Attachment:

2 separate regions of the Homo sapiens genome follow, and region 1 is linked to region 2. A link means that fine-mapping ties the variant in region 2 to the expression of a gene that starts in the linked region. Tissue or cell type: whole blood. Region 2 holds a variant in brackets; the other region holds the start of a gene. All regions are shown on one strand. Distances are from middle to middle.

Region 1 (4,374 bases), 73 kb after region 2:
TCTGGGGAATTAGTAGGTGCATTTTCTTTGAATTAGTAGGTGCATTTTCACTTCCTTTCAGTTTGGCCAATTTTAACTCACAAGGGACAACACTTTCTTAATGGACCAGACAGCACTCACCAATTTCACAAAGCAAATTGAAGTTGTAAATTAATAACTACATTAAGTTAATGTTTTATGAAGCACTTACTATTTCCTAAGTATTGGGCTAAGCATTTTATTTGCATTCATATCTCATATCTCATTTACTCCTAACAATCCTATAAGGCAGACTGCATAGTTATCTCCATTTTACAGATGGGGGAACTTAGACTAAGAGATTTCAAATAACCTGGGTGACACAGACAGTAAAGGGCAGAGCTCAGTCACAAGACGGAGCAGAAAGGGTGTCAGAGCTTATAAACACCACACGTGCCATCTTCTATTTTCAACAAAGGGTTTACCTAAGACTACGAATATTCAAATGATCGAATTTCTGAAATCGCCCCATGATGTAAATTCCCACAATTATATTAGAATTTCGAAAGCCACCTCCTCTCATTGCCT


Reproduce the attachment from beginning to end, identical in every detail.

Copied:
2 separate regions of the Homo sapiens genome follow, and region 1 is linked to region 2. A link means that fine-mapping ties the variant in region 2 to the expression of a gene that starts in the linked region. Tissue or cell type: whole blood. Region 2 holds a variant in brackets; the other region holds the start of a gene. All regions are shown on one strand. Distances are from middle to middle.

Region 1 (4,374 bases), 73 kb after region 2:
TCTGGGGAATTAGTAGGTGCATTTTCTTTGAATTAGTAGGTGCATTTTCACTTCCTTTCAGTTTGGCCAATTTTAACTCACAAGGGACAACACTTTCTTAATGGACCAGACAGCACTCACCAATTTCACAAAGCAAATTGAAGTTGTAAATTAATAACTACATTAAGTTAATGTTTTATGAAGCACTTACTATTTCCTAAGTATTGGGCTAAGCATTTTATTTGCATTCATATCTCATATCTCATTTACTCCTAACAATCCTATAAGGCAGACTGCATAGTTATCTCCATTTTACAGATGGGGGAACTTAGACTAAGAGATTTCAAATAACCTGGGTGACACAGACAGTAAAGGGCAGAGCTCAGTCACAAGACGGAGCAGAAAGGGTGTCAGAGCTTATAAACACCACACGTGCCATCTTCTATTTTCAACAAAGGGTTTACCTAAGACTACGAATATTCAAATGATCGAATTTCTGAAATCGCCCCATGATGTAAATTCCCACAATTATATTAGAATTTCGAAAGCCACCTCCTCTCATTGCCT